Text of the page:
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Stat1801
Probability and Statistics: Foundations of Actuarial Science
Fall 20102011
Chapter VII
Estimation
§ 7.1
Point Estimation
θ
:
unknown parameter of the population, or the corresponding pdf
()
x
f
)
:
a
point estimator
of
. It is a statistic (function of the items of a random
sample) and is a random variable. An observed value of
)
is a
point
estimate
of
.
Example 7.1
Suppose we are interested in a normal population with unknown mean
μ
and
variance
2
σ
, i.e. we only know (or assume) that the population distribution
resembles the normal bellshaped curve, but have no idea in the location and
spread of the distribution.
Then
and
2
are the unknown parameters.
We may draw a random sample from this population and calculate the statistics
X
and
2
S
, and then use their values to estimate
and
2
. Hence we may denote
X
=
)
,
2
2
S
=
)
as the point estimators of
and
2
.
§ 7.2
Desirable Properties of Estimator
The notations
ˆ
and
refer to different quantities, with
ˆ
as the sample statistic
that can be observed from the sample while
is the population parameter that is
unobservable. Usually for any parameter, there exist many different methods to do
the estimation. For example, based on a random sample from
,
0
U
,
a
reasonable estimator of
is the maximum of the sample, i.e.
( )
n
X
X
X
,...,
,
max
ˆ
2
1
=
.
However, since the population mean is
2
=
, it is also reasonable to estimate
by using the sample mean, i.e.
X
2
ˆ
=
.
P.140
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Probability and Statistics: Foundations of Actuarial Science
Fall 20102011
In order to compare the performance of different estimators, some desirable
properties of estimation are discussed below.
§ 7.2.1
Bias of Estimator
Definition
The
bias
of
an estimator
θ
)
of the parameter
is defined as
( ) ( )
θθ
−
=
)
)
E
bias
Note that the expectation is taken with respect to the sampling distribution of
)
.
We say that
)
overestimates
if
( )
0
>
)
bias
;
underestimates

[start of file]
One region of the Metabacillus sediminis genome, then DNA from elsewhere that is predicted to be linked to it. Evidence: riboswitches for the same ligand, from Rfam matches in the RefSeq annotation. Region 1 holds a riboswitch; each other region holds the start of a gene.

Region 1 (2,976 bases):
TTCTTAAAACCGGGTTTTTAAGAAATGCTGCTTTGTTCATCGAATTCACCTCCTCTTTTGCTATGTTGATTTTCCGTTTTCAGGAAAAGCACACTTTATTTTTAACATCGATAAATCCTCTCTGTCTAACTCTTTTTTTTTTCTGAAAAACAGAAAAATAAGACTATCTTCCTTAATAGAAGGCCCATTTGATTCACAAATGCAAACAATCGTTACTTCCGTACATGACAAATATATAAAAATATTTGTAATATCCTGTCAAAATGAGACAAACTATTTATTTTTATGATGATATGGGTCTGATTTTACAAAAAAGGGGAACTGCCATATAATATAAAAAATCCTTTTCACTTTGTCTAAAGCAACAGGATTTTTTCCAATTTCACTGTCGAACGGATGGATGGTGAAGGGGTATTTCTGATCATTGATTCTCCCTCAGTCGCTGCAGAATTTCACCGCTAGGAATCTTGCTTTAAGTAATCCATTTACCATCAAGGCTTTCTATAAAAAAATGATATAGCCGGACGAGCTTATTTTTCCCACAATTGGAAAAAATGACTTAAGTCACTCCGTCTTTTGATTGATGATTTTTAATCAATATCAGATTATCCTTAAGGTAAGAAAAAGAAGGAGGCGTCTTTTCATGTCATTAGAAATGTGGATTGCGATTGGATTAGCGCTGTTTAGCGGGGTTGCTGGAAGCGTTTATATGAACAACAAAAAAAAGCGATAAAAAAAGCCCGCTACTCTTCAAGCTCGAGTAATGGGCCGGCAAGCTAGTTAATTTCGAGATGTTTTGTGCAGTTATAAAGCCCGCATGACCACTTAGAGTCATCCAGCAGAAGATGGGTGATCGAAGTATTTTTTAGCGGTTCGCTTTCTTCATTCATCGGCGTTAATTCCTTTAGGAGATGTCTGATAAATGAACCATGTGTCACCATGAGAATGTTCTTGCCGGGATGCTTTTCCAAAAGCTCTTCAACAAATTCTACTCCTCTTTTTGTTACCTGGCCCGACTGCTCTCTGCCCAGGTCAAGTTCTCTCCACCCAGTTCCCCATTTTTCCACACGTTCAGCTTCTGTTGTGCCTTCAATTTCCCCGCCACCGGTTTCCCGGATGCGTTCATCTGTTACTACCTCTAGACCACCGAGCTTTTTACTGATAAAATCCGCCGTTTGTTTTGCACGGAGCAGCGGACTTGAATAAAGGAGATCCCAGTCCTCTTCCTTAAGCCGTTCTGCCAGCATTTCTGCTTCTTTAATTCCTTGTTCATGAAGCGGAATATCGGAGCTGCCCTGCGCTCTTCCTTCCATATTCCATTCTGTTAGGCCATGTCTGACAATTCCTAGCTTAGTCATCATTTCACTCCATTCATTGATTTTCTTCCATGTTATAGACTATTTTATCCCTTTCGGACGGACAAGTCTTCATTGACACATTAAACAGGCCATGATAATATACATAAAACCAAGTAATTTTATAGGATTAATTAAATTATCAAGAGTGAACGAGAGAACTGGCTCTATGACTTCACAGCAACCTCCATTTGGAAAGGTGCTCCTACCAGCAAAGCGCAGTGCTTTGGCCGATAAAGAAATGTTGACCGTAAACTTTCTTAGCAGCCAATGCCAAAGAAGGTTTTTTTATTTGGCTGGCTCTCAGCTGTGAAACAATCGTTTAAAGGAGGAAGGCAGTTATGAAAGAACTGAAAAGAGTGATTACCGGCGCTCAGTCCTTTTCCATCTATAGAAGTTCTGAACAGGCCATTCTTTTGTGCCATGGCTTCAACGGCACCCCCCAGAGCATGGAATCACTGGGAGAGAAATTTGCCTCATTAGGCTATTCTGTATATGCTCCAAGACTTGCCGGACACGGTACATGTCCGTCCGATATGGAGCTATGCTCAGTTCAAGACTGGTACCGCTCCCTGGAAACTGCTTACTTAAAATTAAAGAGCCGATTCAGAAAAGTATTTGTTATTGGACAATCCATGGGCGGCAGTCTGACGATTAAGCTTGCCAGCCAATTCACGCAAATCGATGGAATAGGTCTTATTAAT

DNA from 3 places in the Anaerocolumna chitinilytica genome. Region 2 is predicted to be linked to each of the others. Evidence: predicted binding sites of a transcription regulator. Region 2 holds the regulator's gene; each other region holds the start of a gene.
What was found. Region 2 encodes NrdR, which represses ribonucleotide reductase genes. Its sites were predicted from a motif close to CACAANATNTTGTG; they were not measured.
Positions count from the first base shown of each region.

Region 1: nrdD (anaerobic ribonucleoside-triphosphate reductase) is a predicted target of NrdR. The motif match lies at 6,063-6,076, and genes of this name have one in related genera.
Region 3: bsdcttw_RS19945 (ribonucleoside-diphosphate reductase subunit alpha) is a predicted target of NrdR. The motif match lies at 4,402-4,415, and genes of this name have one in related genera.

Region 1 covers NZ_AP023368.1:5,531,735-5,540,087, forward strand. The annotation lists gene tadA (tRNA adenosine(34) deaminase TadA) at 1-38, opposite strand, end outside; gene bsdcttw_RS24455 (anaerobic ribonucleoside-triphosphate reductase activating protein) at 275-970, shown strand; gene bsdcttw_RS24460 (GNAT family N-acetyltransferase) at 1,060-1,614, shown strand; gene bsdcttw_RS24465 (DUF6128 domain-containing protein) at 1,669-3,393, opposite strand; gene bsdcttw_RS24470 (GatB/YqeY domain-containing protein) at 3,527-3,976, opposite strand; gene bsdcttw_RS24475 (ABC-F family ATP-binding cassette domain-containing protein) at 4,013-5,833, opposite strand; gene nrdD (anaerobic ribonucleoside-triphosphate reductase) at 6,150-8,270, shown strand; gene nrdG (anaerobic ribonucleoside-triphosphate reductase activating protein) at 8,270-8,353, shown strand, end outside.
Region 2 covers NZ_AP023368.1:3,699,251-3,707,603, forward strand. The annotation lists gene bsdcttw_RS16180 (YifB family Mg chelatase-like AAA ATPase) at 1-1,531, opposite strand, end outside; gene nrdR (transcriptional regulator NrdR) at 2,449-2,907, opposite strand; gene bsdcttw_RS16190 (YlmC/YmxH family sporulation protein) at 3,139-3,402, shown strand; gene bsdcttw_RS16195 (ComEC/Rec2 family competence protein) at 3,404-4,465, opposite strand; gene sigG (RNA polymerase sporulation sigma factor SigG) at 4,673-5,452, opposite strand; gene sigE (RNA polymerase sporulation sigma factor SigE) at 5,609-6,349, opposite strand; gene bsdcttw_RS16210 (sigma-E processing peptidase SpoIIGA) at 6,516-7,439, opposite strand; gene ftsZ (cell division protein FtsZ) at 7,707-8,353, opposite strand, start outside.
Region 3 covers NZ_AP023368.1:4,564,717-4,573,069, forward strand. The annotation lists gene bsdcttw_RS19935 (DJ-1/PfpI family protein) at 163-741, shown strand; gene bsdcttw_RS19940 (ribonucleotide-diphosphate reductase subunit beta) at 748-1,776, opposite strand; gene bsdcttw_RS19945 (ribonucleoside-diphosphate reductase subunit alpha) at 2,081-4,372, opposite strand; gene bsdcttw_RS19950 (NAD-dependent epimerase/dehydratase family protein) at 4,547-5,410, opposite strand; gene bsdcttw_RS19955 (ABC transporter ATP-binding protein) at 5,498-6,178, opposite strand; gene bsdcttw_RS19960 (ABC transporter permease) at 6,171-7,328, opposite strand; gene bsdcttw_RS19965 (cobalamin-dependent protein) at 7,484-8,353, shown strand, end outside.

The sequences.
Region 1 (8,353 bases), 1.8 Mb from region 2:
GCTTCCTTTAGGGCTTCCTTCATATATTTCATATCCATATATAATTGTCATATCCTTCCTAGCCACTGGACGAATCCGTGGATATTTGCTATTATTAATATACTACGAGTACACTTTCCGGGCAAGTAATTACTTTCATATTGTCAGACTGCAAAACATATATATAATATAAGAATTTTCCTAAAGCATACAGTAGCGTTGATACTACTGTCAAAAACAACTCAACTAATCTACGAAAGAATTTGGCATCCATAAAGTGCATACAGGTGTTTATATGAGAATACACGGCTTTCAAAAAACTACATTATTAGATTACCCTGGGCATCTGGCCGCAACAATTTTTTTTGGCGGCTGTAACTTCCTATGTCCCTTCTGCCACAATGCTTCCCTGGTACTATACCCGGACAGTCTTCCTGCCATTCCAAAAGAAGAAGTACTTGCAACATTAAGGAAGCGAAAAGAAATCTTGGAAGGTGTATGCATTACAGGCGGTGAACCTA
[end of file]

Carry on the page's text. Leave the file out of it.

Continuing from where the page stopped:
if
( )
0
<
)
bias
.
Unbiased Estimator
The estimator
)
is called an unbiased estimator of the parameter
if
( )
=
)
E
for all the values of
in the parameter space,
i.e. the estimator is unbiased if
( )
0
ˆ
=
bias
for any
.
Example 7.2
Suppose we have a random sample
{ }
n
X
X
X
,...,
,
2
1
from a distribution with mean
μ
and variance
2
σ
.
1.
Sample mean is an unbiased estimator of the population mean
as
( )
=
X
E
for all
.
2.
Sample variance
()
−
X
S
2
is an unbiased estimator of the
population variance
2
∑
=
−
=
n
i
i
X
n
1
2
1
1
as
( )
2
2
=
S
E
for all
2
.
P.141
Stat1801
Probability and Statistics: Foundations of Actuarial Science
Fall 20102011
Example 7.3
Suppose
. Consider the two estimators
(
θ
,
0
~
,...,
,
2
1
U
X
X
X
iid
n
)
X
2
ˆ
1
=
and
( )
n
X
X
X
,...,
,
max
ˆ
2
1
2
=
.
Obviously
is unbiased as
1
ˆ
( )
()
μ
=
×
=
=
=
2
2
2
2
ˆ
1
X
E
E
.
For
, consider the cdf of
. For
2
ˆ
2
ˆ
<
<
y
0,
w
e
h
a
v
e
() ( )
n
n
n
n
y
y
X
P
y
X
P
y
X
P
y
X
y
X
y
X
P
y
X
X
X
P
y
P
y
F
⎟
⎠
⎞
⎜
⎝
⎛
=
≤
≤
≤
=
≤
≤
≤
=
≤
=
≤
=
L
K
2
1
2
1
2
1
2
ˆ
,
,
,
,...,
,
max
ˆ
2
The pdf of
is therefore given by
2
ˆ
() ()
⎪
⎩
⎪
⎨
⎧
<
<
=
=
−
otherwise
0
0
for
1
'
ˆ
ˆ
2
2
y
ny
y
F
y
f
n
n
and hence
1
1
ˆ
0
1
0
2
+
=
⎥
⎦
⎤
⎢
⎣
⎡
+
=
=
+
∫
n
n
n
ny
dy
ny
E
n
n
n
n
.
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This note was uploaded on 02/01/2012 for the course STAT 1801 taught by Professor Mrchung during the Fall '10 term at HKU.
 Fall '10
 MrChung
 Statistics, Probability

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